May 16, 2011
There’s virtually total agreement in the legal community that the constitutionality of ObamaCare – the government-run health care law passed by Congress and signed into law by President Obama – will be decided by the U.S. Supreme Court.
Where’s the plenty of disagreement: what will the nation’s highest determine?
At the center of the issue is the individual mandate provision, which forces Americans – under penalty of law – to purchase health insurance.
That is where most of the legal challenges originate, including one from the ACLJ. Today, we filed a brief at a federal appeals court in Washington, DC urging the court to reinstate our federal lawsuit and declare the entire health care law unconstitutional.
Our lawsuit, along with a number of others – including separate legal challenges by Virginia and Florida – focus on the assertion that the individual mandate violates the Commerce Clause of the U.S. Constitution. Nothing more than a brazen power-grab by Congress. A move that is not only wrong, but unconstitutional.
That’s what we argued in our brief filed on behalf of four U.S. residents and taxpayers in at the U.S. Court of Appeals for the District of Columbia Circuit.
“The individual mandate is unconstitutional because it exceeds even the outermost bounds of Congress’s Article I authority and is inconsistent with the constitutional system of dual sovereignty that divides power between the federal and State governments,” the brief contends. “Under the Commerce Clause, Congress cannot ‘regulate’ inactivity by requiring individuals to buy a good or service as a condition of their lawful residence in the United States. . . .” Our brief is posted here.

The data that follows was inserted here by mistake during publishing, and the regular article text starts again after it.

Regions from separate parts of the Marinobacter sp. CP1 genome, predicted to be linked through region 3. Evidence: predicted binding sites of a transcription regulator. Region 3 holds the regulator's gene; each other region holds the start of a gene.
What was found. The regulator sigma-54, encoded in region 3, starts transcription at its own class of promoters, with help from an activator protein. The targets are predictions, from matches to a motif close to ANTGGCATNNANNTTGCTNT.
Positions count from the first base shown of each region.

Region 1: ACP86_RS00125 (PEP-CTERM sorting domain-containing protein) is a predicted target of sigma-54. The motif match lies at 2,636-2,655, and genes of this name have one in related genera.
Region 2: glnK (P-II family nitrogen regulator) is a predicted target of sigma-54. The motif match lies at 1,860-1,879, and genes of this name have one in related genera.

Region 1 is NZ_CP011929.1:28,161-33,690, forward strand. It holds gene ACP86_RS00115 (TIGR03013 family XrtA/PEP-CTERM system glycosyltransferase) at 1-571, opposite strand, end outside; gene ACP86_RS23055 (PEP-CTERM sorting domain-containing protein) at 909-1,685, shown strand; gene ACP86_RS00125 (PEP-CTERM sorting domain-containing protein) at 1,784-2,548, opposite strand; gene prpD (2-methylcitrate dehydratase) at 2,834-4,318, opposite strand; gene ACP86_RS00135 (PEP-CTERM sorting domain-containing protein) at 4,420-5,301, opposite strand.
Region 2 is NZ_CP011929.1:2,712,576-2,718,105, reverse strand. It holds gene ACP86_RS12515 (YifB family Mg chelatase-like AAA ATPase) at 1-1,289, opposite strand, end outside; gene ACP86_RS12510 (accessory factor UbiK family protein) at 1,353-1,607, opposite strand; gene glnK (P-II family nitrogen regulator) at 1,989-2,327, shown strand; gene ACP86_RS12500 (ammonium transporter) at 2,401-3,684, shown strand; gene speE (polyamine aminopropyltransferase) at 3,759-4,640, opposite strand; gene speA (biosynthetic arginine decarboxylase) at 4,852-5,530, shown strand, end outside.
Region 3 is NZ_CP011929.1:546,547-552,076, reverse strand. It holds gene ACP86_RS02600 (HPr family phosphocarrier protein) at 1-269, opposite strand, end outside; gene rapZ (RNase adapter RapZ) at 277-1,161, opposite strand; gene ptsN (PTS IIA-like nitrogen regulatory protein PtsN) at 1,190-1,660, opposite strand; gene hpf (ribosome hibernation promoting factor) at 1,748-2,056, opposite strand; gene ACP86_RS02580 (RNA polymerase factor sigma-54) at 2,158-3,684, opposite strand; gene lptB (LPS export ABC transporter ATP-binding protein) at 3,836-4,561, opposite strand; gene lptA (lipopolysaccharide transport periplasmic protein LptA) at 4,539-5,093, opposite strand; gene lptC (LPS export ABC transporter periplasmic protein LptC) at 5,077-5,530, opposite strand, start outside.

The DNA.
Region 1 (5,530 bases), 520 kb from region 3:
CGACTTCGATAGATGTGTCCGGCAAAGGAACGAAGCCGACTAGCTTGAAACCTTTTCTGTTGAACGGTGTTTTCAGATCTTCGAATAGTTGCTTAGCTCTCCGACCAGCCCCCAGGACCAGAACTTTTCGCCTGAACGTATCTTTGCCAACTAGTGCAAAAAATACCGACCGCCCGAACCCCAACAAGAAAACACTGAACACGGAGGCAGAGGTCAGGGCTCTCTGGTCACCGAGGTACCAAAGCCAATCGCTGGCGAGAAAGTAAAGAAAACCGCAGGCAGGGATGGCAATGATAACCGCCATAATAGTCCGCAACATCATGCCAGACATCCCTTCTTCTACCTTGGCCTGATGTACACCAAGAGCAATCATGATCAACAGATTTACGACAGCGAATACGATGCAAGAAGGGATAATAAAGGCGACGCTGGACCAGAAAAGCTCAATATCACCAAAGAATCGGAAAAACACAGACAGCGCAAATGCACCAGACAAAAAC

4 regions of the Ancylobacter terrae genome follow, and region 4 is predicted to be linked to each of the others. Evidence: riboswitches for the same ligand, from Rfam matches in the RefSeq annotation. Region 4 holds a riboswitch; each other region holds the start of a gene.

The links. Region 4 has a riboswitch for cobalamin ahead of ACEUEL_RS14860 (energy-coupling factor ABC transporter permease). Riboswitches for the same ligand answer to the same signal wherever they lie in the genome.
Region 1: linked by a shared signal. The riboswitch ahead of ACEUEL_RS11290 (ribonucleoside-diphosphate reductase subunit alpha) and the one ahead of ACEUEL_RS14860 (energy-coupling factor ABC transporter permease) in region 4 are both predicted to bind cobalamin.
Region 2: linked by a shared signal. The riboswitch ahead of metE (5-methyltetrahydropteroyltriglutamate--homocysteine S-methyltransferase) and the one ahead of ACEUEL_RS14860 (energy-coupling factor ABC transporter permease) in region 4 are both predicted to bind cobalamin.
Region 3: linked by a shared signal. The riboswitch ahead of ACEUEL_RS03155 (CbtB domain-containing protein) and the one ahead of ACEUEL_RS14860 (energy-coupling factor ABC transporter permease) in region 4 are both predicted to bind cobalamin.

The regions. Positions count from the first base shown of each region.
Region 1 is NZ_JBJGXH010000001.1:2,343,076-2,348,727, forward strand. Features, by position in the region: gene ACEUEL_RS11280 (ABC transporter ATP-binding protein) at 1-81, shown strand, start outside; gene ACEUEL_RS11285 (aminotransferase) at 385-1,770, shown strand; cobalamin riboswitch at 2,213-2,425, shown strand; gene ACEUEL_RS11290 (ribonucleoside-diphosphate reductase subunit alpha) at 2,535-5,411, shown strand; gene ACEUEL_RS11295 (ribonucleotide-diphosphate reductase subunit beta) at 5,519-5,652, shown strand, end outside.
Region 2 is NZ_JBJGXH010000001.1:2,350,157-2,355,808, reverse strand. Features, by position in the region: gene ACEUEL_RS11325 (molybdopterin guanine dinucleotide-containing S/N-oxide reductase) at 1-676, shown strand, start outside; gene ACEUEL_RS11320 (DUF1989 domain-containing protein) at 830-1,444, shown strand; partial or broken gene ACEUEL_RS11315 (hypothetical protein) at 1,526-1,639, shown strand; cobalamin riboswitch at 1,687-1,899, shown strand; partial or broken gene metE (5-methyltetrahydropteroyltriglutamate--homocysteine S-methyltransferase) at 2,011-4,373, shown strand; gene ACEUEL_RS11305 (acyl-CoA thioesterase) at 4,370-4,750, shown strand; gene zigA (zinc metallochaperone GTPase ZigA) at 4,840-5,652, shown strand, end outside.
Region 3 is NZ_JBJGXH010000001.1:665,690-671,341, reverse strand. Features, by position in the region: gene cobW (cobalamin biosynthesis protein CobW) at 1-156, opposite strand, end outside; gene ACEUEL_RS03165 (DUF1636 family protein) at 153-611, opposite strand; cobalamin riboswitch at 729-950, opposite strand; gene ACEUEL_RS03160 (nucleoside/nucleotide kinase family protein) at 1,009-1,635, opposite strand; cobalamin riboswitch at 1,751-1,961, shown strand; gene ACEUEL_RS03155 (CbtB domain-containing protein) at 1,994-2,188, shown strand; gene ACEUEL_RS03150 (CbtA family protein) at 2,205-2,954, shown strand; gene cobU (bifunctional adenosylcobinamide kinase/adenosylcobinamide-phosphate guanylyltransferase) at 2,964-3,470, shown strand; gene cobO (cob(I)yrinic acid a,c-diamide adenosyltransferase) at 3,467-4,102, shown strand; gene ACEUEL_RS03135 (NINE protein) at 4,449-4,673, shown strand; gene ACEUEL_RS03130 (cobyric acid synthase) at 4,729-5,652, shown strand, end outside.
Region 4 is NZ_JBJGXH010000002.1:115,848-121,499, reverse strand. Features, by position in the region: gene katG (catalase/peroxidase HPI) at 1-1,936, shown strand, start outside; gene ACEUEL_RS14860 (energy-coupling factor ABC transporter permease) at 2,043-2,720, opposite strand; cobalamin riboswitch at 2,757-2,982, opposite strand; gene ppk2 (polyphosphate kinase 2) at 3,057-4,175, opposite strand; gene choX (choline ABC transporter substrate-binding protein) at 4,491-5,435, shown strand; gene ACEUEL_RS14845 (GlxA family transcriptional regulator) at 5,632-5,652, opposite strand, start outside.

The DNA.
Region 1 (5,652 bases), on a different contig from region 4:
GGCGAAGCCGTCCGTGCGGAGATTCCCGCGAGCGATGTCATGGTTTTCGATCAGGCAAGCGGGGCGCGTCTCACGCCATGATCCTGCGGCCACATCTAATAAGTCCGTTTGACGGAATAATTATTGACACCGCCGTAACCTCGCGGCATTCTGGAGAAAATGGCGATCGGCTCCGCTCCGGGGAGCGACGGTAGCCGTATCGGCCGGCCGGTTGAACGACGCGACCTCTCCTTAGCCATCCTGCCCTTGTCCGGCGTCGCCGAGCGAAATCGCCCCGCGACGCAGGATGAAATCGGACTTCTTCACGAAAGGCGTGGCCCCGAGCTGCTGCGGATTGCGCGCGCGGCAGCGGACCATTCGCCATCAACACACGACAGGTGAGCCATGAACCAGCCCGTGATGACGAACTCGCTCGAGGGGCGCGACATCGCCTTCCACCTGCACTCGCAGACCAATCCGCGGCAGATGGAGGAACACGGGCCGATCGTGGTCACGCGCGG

And, that’s exactly what the Commonwealth of Virginia argued just days ago – before the 4th U.S. Circuit Court of Appeals – at a hearing where the federal government tried to convince a three-judge panel (two judges appointed by Obama, one by Clinton) that a lower court got it wrong when it declared that the individual mandate had to go.
You can listen to the oral arguments here.
And, in an interview with Fox News, Virginia Attorney General Ken Cuccinelli correctly concluded that this case is about liberty, not health care. As he put it, if the federal government can order you to purchase health insurance, it can order you to buy anything.
Watch the interview here.
As these challenges move forward, one thing is certain: all legal roads end up at the Supreme Court. Our case is before the DC court of appeals. The Virginia case at the 4th circuit. And, the Florida case before the 11th circuit.
You will certainly hear more about these legal challenges in the weeks and months ahead. But the real media attention will begin when these appeals arrive at the U.S. Supreme Court.
You’re already hearing a lot of talk about 2012 – especially when it comes to presidential hopefuls. Put 2012 on your calendar for another reason, too. That’s when the nation’s highest court is likely to render its decision – either declaring ObamaCare constitutional – or striking it down. Just in time for the election.